Puerto Rico Wants $94 Billion in Aid, Are Told They Must Overcome Their "Credibility Gap"

Puerto Rico, still trying to recover from the reported $45-$95 billion in damage caused by Hurricane Maria, has requested as much as $94 billion in federal aid via a letter sent Monday from Puerto Rico Governor Ricardo Rossello to President Donald Trump.


“The scale and scope of the catastrophe in Puerto Rico in the aftermath of Hurricane Maria knows no historic precedent,” Rossello’s letter read. “We are calling upon your administration to request an emergency supplemental appropriation bill that addresses our unique unmet needs with strength and expediency.”

Rossello then spent all day Tuesday on Capitol Hill testifying as to why the Puerto Rico Electric Power Agency (PREPA) signed a $300 million contract with a tiny Montana energy company called Whitefish Energy Holdings that led to very little work completed — much of the island remained dark nearly a month after the storm — at a rate of over $300 per hour. Rossello tried to distance himself from the contract while answering questions before both the House Natural Resources Committee and the Senate Energy and Natural Resources Committee, but investigators were given documents showing PREPA ignored legal advice that would have protected the island in the Whitefish deal.

[House Natural Resources] Committee chair Rob Bishop (R-UT) criticized the contract process and expressed skepticism that the island government is prepared to take on the task of hurricane recovery without significant federal oversight.

“A legacy of dysfunction (at Prepa) has created a competence deficit that threatens the Island’s ability to improve conditions for its citizens,” Bishop said in a statement. “Confidence in the utility’s ability to manage contracts and time-sensitive disaster related infrastructure work is long gone.”

Bishop stated that despite near “universal criticism” of the contract, the executive director continued to defend the contract for weeks until the governor ordered its cancellation.

“This lack of institutional control within Puerto Rico’s largest municipal debtor raises grave concerns about Prepa’s, and by association, the government of Puerto Rico’s ability to competently negotiate manage and implement infrastructure projects without significant independent oversight,” Bishop stated, adding that the island’s “controversial decisions” may have made the crisis worse.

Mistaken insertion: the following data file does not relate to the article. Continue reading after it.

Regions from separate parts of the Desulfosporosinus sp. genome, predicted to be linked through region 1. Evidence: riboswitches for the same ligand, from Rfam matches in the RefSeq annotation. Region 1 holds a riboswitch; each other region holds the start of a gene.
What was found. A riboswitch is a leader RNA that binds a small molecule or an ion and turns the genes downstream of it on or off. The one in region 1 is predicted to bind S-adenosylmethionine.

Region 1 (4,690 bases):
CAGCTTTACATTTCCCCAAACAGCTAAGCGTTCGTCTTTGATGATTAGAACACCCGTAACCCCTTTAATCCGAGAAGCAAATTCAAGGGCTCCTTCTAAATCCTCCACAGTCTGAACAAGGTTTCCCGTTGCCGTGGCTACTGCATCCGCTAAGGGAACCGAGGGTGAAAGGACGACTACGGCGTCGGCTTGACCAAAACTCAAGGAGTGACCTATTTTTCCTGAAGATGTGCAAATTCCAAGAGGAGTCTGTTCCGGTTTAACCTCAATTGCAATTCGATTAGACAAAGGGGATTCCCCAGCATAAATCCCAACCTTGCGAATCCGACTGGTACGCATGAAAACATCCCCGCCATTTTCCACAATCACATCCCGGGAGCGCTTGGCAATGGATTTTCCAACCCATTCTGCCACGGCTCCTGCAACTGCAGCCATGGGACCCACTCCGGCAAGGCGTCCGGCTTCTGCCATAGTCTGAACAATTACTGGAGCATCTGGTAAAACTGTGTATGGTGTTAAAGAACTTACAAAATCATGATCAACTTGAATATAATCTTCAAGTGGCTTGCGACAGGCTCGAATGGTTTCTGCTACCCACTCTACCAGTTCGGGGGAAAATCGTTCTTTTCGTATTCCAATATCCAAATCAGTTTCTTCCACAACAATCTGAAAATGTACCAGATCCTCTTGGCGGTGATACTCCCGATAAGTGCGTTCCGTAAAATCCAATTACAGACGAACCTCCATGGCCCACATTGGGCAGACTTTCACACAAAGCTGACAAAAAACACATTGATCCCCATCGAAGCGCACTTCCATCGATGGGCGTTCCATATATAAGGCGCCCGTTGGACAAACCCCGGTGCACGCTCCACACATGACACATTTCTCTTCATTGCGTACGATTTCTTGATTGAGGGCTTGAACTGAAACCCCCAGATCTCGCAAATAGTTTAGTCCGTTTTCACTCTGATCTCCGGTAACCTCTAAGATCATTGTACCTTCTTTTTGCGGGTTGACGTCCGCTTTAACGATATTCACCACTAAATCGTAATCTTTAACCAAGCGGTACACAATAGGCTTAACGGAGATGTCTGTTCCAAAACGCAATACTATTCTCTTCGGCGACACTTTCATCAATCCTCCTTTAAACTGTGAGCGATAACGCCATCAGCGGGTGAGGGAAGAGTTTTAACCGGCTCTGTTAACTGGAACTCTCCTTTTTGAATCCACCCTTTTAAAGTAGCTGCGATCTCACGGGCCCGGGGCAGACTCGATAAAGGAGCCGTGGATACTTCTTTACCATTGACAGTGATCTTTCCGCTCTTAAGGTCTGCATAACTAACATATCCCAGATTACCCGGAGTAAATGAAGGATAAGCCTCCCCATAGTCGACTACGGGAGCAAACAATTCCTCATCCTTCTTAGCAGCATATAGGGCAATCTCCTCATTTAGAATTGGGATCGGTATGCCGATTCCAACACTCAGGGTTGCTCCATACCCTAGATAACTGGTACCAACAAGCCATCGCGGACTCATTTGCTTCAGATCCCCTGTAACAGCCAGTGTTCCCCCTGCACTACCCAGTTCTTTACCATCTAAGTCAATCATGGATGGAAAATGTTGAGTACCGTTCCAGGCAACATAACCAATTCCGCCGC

Bishop told Rossello he believed the island needed the money but that they must overcome a “credibility gap” if they are going to convince Congress to send the amount requested.

A PREPA executive who also testified Tuesday said he chose to enter into the contract with Whitefish, despite available stateside help that would have been cheaper, because he believed Whitefish was equipped to offer immediate assistance.

Whitefish CEO Andy Techmanski has called the investigation into the Whitefish deal a  “witch hunt.” The Government Accountability Office and the FBI join Congress in investigating the specifics of the contract.

Rossello also warned Congress that as legislators negotiate a tax reform bill, any new taxes levied against the island could be disastrous to Puerto Rico’s economy as it recovers, and could add to the number of residents fleeing.

“If Congress does not consider Puerto Rico in tax reform it would lead to the exodus of companies that currently generate 42 percent of Puerto Rico’s gross domestic product, the loss of jobs on the island and exacerbate the outward migration of island residents moving to the mainland,” a statement accompanying Rosello’s letter to President Trump read.



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